A four-year study revealed how painting eyes on the backsides of livestock can protect them from attack. Photo: Courtesy.

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What if an animal looks, moos and munches like a cow but struts around like a big cat? In a world that is dominated by fakes, it is possible to create a bogus lion in the wild and keep the king of the jungle at bay.  If lions and leopards have ever preyed on your cows and caused you losses, well, you can now paint eyes on the backside of your stock and predators will be scared. The new technique is a recommendation by researchers following a four-year study that revealed how painting eyes on the backsides of livestock can protect them from attack.

The ‘cow eyes’, researches now say, can be used as an alternative approach towards combating human-wildlife conflicts that have cost farmers losses and also become a key driver of declining populations of the predators. The report was published on August 7 at Communications Biology, a research website. It was also published on www.nature.com and theconversation.com.

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“Ultimately, our study found that lions were less likely to attack cattle if they had eyes painted on their rumps. This suggests that this simple and cost-effective technique can be added to the coexistence toolbox, where ambush predators are involved,” the researchers noted.

Conflict between farmers and wildlife, the researchers noted, can be intense along the borders of protected areas, with many communities bearing significant costs of coexisting with wildlife. The ‘cow eyes’ is the newest anti-predator trick that creates the perception that the predator has been seen by the prey, making them abandon the hunt. In the study, researchers painted cattle from 14 herds that had recently suffered lion attacks in Okavango Delta in Botswana. Over the four years, a total of 2,061 cattle were involved in the study.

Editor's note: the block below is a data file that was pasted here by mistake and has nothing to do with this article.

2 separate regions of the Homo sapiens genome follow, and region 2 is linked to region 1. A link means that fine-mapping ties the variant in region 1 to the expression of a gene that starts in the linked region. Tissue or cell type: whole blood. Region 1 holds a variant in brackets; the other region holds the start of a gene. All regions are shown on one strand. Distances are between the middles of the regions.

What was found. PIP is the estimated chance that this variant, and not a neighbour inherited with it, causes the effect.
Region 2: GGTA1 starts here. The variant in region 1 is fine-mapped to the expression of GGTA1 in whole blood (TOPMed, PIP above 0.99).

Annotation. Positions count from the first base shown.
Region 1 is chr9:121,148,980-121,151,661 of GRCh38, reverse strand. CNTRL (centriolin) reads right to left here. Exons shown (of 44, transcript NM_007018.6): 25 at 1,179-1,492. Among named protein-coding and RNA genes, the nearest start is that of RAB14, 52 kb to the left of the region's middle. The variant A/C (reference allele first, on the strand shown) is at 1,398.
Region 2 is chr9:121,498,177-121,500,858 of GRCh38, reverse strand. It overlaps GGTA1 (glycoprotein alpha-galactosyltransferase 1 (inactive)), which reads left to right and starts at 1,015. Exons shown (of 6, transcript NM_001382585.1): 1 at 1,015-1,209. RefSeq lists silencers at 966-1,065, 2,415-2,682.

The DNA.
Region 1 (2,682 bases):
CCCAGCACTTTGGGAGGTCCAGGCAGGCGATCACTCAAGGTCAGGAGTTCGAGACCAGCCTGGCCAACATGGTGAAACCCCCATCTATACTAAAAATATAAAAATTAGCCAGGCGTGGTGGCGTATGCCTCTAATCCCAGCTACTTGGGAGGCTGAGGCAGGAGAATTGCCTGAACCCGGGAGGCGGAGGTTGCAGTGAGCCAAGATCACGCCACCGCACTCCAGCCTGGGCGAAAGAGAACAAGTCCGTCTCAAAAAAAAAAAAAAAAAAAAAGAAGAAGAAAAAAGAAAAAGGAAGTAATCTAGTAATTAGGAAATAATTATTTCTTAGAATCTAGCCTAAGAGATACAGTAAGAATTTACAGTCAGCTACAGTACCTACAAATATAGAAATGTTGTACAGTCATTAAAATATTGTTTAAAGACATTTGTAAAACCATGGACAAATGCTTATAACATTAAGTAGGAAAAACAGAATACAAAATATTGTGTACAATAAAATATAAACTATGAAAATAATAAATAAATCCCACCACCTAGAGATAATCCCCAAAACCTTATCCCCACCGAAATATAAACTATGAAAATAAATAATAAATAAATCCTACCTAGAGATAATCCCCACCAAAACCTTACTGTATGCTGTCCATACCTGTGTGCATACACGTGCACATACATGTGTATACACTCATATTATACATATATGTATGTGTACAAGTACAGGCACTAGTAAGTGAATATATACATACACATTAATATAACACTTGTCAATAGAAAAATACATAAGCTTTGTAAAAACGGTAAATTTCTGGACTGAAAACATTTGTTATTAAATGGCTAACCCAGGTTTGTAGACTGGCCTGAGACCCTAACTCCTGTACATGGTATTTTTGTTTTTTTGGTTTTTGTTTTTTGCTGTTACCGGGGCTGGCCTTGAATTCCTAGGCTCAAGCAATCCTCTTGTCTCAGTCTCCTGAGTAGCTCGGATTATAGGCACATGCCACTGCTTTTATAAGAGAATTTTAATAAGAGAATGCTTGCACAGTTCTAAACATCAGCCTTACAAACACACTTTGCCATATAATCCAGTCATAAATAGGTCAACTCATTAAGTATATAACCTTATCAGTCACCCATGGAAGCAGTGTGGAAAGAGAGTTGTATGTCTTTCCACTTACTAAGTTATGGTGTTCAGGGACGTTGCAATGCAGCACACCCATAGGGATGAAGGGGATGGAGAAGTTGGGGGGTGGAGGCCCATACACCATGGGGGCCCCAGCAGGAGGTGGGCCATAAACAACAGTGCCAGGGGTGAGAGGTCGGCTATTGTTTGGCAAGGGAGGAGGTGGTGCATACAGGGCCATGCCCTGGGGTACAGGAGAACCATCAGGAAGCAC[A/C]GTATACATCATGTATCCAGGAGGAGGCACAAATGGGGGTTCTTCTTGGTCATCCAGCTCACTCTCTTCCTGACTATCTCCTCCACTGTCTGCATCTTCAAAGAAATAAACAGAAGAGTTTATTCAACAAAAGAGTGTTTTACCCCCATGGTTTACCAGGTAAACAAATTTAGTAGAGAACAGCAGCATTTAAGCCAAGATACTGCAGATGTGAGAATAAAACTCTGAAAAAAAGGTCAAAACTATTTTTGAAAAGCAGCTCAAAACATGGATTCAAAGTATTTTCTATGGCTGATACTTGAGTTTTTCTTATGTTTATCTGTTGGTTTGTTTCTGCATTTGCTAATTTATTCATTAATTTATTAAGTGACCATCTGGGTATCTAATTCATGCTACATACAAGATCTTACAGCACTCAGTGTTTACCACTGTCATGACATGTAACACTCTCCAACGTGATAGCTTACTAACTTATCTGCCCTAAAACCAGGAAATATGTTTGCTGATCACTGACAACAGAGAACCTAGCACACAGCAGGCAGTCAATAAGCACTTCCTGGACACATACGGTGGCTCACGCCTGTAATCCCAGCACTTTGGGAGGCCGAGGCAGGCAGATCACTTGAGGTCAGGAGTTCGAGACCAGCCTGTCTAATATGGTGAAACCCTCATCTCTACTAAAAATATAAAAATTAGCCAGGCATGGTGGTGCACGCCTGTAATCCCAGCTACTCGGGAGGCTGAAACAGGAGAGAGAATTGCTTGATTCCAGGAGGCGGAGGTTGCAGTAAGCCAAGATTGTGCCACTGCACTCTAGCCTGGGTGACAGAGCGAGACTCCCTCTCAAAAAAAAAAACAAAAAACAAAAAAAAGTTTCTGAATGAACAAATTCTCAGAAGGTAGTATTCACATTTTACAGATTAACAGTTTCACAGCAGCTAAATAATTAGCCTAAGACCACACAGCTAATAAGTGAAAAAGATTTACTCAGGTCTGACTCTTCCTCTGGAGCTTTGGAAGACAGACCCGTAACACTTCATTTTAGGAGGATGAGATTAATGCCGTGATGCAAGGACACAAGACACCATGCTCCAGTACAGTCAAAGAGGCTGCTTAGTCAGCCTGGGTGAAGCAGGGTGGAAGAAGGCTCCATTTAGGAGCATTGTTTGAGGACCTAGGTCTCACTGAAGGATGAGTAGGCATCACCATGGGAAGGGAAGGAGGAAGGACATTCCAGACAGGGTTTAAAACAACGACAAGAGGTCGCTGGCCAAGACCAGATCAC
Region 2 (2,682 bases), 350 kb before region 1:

None of the 683 cows that had eye paintings was preyed on while 15 of the 835 that were not painted were killed by predators. At the same time, four of the 543 cows that were cross-painted within the same herd were preyed on. The cattle were foraged in the same area and moved similarly, suggesting they were exposed to similar risk.

“Our results suggest that artificial eye spots were successful in deterring ambush predators (lions and leopards) from attacking cattle on which they were painted during the study period. None of the 683 painted ‘eye-cows’ was killed by ambush predators during the four-year study, while 15 (of 835) unpainted, and four (of 543) cross-painted cattle were killed,” the study reads.

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The study reveals that although predator-proof bomas have helped ease the burden of human-wildlife conflicts, livestock still rub shoulders with lions, leopards, hyenas, cheetahs and African wild dogs while grazing unattended most of the day. Human-wildlife conflicts in Kenya are intense in areas bordering the national parks and reserves, with worst-affected groups being farmers and pastoralists. In Narok and Laikipia counties, predator-proof bomas have helped ease the burdens but challenges of livestock being preyed on while grazing during the day are increasing with ongoing rains.

“During the rainy season, prey within conservancies and national parks tend to move away from tall grass within the parks into the villages to avoid being preyed on. The predators, in turn, follow the prey and livestock become an easier target,” Simon Makokha, a liaison officer with Nature Kenya said.

According to Mara Predatory Conservation Programme Public Relations Officer Michael Kaelo, the study was tried earlier this year but hit a snag after locals protested.